Materials and Methods: This was a cross-sectional descriptive study conducted from January 2019 to July 2021 at Parul Sevashram Hospital Vadodara, Gujarat, India. Total 960 uropathogens were analysed for prevalence, their phenotypic antimicrobial resistance mechanism and antibiotic sensitivity pattern. Isolated organisms, their phenotypic resistance pattern and antibiotic sensitivity data was entered in Microsoft excel and data were analysed using Statistical Package for the Social Sciences (SPSS) 25.0 version.

Results: During the study period, total 960 urinary isolates were analysed of which 891 (92.8%) were gram negative bacilli, 69 (7.2%) were gram positive cocci. Probable antimicrobial resistance pattern in gram negative isolates causing UTI were 317 (35.6%) of Extended Spectrum Beta Lactamase (ESBL) producer, While carbapenemase (+ or - ESBL) were 328 (36.8%) and impermeability carba (+ESBL or +High-Level Ampicillinase C (HL AmpC)) were 311 (34.9%). Amikacin was highly sensitive antibiotic in 378 (75.3%) of Escherichia coli (E. coli) and 111 (52.9%) of Klebsiella pneumoniae (K. pneumoniae) isolates causing UTI.

Conclusion: The study concluded that carbapenem resistance was more in K. pneumoniae isolates causing UTI than E. coli. Aminoglycosides like amikacin was highly effective for the treatment of UTI caused by E.coli and K. pneumoniae.

Keywords

Escherichia coli, Klebsiella pneumoniae, Multi drug resistant organism, Urinary tract infection

The MDR bugs have become a major problem in the treatment of various infections and are imposing the greatest challenge to public health worldwide. MDR bacteria cause around 700,000 deaths worldwide every year and it is estimated that they will cause 10 million deaths by 2050, with a greater loss of economic resources (1). Antimicrobial resistance is also an increasing concern worldwide, especially in gram negative bugs where there is limited availability of new and effective antimicrobial agents. To prevent the problem of drug resistance, the World Health Organisation (WHO) has put various interventions in place which contain the formation of a national task force, the development of indicators to assess the effect of antimicrobial resistance; and designing microbiological baselines that effectively coordinates the surveillance of antibiotic resistance among common bacterial pathogens (2),(3). Although these interventions are found to be well employed in the developed countries because absence of resources has limited their execution in many developing countries where treatment opportunities are also limited.

UTI is the most frequent and common bacterial infections encountered in clinical settings (4). Primary uncomplicated, community acquired UTIs are treated most of the times empirically with broad spectrum antibiotics. In such cases drug susceptibility tests are not performed and that may add to drug resistance in bacteria. E. coli is the predominant uropathogen responsible for (80%) UTIs followed by Staphylococcus, Klebsiella, Enterobacter, Proteus, and Enterococcus (4). The pathogens traditionally are associated with UTI pattern of antimicrobial resistance can change and underlying other host factors (4). Selective pressure of antibiotics has led to the emergence of various drug resistance mechanisms like production of different betalactamases viz. ESBL, Amp C β-lactamases and Carbapenemases and other mechanisms like efflux pumps (5). Antimicrobial susceptibility testing doesn’t only help to choose the appropriate antibiotic but it also helps to facilitate the empirical therapy by preparation of periodic antibiograms (6). Studies done in a particular geographical area can help tackle detection of emerging antibiotic resistance, changes in the antibiotic resistance pattern and fosters antibiotic stewardship (7). Present study was an attempt to do the same in a rural tertiary care hospital in Western India to identify the current prevalence and evaluate phenotypic profile of antimicrobial resistance pattern of MDR uropathogens amongst patients admitted in the hospital.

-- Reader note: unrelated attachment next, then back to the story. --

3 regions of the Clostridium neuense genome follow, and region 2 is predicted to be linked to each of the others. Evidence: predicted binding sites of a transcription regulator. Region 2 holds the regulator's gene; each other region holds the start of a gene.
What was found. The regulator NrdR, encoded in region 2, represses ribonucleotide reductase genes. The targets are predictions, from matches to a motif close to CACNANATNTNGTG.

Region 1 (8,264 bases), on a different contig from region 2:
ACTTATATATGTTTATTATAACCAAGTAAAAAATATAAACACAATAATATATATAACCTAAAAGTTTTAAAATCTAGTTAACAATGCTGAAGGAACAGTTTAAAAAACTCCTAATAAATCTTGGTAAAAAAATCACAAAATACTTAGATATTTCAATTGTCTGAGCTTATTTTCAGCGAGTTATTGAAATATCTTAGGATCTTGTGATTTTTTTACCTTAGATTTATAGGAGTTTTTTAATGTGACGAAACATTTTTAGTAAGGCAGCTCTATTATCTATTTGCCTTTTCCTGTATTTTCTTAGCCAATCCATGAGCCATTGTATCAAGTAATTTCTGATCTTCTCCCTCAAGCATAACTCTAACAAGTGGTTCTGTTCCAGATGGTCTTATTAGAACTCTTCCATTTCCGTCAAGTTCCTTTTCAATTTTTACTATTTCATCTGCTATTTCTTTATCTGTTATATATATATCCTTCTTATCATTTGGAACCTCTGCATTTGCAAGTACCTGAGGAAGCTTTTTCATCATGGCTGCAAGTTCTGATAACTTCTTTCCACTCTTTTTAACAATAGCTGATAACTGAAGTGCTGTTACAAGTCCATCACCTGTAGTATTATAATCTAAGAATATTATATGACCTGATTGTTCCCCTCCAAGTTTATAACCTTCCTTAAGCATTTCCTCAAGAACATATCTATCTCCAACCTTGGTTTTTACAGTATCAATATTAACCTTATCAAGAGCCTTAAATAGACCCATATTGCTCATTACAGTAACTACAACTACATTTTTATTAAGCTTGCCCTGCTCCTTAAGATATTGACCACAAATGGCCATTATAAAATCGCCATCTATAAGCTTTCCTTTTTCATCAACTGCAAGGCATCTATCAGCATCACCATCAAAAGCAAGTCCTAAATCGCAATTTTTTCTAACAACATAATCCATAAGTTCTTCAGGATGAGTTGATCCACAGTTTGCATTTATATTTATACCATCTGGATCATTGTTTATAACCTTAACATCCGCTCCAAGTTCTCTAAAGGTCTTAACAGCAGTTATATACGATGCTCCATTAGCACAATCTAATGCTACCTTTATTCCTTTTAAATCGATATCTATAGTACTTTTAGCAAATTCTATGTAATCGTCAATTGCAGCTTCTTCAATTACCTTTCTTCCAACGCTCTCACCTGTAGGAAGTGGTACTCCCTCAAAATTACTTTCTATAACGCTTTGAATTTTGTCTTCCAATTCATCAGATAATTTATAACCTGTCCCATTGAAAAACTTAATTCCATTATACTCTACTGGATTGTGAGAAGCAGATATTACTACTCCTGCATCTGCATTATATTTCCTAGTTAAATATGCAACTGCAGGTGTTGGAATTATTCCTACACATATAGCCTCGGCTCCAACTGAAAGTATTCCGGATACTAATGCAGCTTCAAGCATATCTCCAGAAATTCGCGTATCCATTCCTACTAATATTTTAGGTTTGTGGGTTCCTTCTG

Material and Methods

This was a cross-sectional descriptive study conducted from January 2019 to July 2021 at Parul Sevashram Hospital Vadodara, Gujarat, India. Study was duly approved by Institutional Ethics Committee (IEC) (IEC approval no: PUIECHR/PIMSR/00/011802/1402).

Inclusion criteria: All the adult patients admitted to Parul Sevashram Hospital who had symptoms of UTI during the study period (fever, burning micturition, frequency, urgency) were included.

Exclusion criteria: Outpatients and paediatric patients were excluded from in this study.

METHODOLOGY

Collection of specimens: A 5 to 10 mL of clean-catch technique of midstream urine specimens were collected in a sterile container before starting new antibiotic therapy. Urine specimens of catheterised patients were obtained prior to catheter change or removal from each patient. A 5 to 10 mL of urine was obtained from the collection port of the catheter tube (after cleaning with an antiseptic) using a sterile needle and syringe into sterile universal container and transported to the microbiology laboratory for testing within one hour of collection.